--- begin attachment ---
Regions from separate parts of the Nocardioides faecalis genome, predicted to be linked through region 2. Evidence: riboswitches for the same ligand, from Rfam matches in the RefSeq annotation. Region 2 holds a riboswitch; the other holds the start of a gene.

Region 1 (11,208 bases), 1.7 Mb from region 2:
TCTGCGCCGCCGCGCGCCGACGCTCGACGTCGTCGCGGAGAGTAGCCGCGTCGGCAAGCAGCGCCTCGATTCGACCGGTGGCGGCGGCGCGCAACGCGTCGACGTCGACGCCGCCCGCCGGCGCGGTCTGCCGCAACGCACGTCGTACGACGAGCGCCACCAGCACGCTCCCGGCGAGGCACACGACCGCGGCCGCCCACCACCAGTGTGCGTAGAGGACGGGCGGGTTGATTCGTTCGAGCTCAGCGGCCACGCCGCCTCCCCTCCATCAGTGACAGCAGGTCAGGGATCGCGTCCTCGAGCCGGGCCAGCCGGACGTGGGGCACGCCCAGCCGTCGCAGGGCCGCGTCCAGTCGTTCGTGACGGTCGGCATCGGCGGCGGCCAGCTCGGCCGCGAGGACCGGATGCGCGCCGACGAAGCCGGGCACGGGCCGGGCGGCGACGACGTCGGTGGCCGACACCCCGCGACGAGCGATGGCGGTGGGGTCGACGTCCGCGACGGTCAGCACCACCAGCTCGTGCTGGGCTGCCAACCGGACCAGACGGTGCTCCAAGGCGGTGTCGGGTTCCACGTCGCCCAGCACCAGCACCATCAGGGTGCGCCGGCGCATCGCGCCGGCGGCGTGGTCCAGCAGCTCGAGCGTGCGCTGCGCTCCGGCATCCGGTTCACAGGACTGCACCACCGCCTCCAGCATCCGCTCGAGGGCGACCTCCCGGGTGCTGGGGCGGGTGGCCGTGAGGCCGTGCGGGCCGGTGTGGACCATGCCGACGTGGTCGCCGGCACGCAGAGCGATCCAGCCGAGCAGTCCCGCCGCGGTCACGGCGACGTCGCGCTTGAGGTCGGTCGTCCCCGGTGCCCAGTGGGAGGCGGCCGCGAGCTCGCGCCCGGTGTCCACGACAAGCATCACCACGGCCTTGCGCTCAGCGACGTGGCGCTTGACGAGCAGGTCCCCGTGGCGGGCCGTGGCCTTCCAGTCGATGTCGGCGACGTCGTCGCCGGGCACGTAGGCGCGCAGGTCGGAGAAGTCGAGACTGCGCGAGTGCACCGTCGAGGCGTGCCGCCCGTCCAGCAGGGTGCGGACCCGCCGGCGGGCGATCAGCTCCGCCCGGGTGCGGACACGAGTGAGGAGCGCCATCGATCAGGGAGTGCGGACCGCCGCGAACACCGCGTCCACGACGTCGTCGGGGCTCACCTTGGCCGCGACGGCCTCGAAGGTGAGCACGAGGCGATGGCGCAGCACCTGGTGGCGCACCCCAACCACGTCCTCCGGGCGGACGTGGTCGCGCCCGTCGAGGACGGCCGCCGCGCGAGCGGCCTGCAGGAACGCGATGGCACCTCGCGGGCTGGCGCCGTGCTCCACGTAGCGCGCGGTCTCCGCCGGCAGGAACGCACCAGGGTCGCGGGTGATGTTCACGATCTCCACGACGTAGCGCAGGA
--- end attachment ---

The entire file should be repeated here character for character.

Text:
Regions from separate parts of the Nocardioides faecalis genome, predicted to be linked through region 2. Evidence: riboswitches for the same ligand, from Rfam matches in the RefSeq annotation. Region 2 holds a riboswitch; the other holds the start of a gene.

Region 1 (11,208 bases), 1.7 Mb from region 2:
TCTGCGCCGCCGCGCGCCGACGCTCGACGTCGTCGCGGAGAGTAGCCGCGTCGGCAAGCAGCGCCTCGATTCGACCGGTGGCGGCGGCGCGCAACGCGTCGACGTCGACGCCGCCCGCCGGCGCGGTCTGCCGCAACGCACGTCGTACGACGAGCGCCACCAGCACGCTCCCGGCGAGGCACACGACCGCGGCCGCCCACCACCAGTGTGCGTAGAGGACGGGCGGGTTGATTCGTTCGAGCTCAGCGGCCACGCCGCCTCCCCTCCATCAGTGACAGCAGGTCAGGGATCGCGTCCTCGAGCCGGGCCAGCCGGACGTGGGGCACGCCCAGCCGTCGCAGGGCCGCGTCCAGTCGTTCGTGACGGTCGGCATCGGCGGCGGCCAGCTCGGCCGCGAGGACCGGATGCGCGCCGACGAAGCCGGGCACGGGCCGGGCGGCGACGACGTCGGTGGCCGACACCCCGCGACGAGCGATGGCGGTGGGGTCGACGTCCGCGACGGTCAGCACCACCAGCTCGTGCTGGGCTGCCAACCGGACCAGACGGTGCTCCAAGGCGGTGTCGGGTTCCACGTCGCCCAGCACCAGCACCATCAGGGTGCGCCGGCGCATCGCGCCGGCGGCGTGGTCCAGCAGCTCGAGCGTGCGCTGCGCTCCGGCATCCGGTTCACAGGACTGCACCACCGCCTCCAGCATCCGCTCGAGGGCGACCTCCCGGGTGCTGGGGCGGGTGGCCGTGAGGCCGTGCGGGCCGGTGTGGACCATGCCGACGTGGTCGCCGGCACGCAGAGCGATCCAGCCGAGCAGTCCCGCCGCGGTCACGGCGACGTCGCGCTTGAGGTCGGTCGTCCCCGGTGCCCAGTGGGAGGCGGCCGCGAGCTCGCGCCCGGTGTCCACGACAAGCATCACCACGGCCTTGCGCTCAGCGACGTGGCGCTTGACGAGCAGGTCCCCGTGGCGGGCCGTGGCCTTCCAGTCGATGTCGGCGACGTCGTCGCCGGGCACGTAGGCGCGCAGGTCGGAGAAGTCGAGACTGCGCGAGTGCACCGTCGAGGCGTGCCGCCCGTCCAGCAGGGTGCGGACCCGCCGGCGGGCGATCAGCTCCGCCCGGGTGCGGACACGAGTGAGGAGCGCCATCGATCAGGGAGTGCGGACCGCCGCGAACACCGCGTCCACGACGTCGTCGGGGCTCACCTTGGCCGCGACGGCCTCGAAGGTGAGCACGAGGCGATGGCGCAGCACCTGGTGGCGCACCCCAACCACGTCCTCCGGGCGGACGTGGTCGCGCCCGTCGAGGACGGCCGCCGCGCGAGCGGCCTGCAGGAACGCGATGGCACCTCGCGGGCTGGCGCCGTGCTCCACGTAGCGCGCGGTCTCCGCCGGCAGGAACGCACCAGGGTCGCGGGTGATGTTCACGATCTCCACGACGTAGCGCAGGA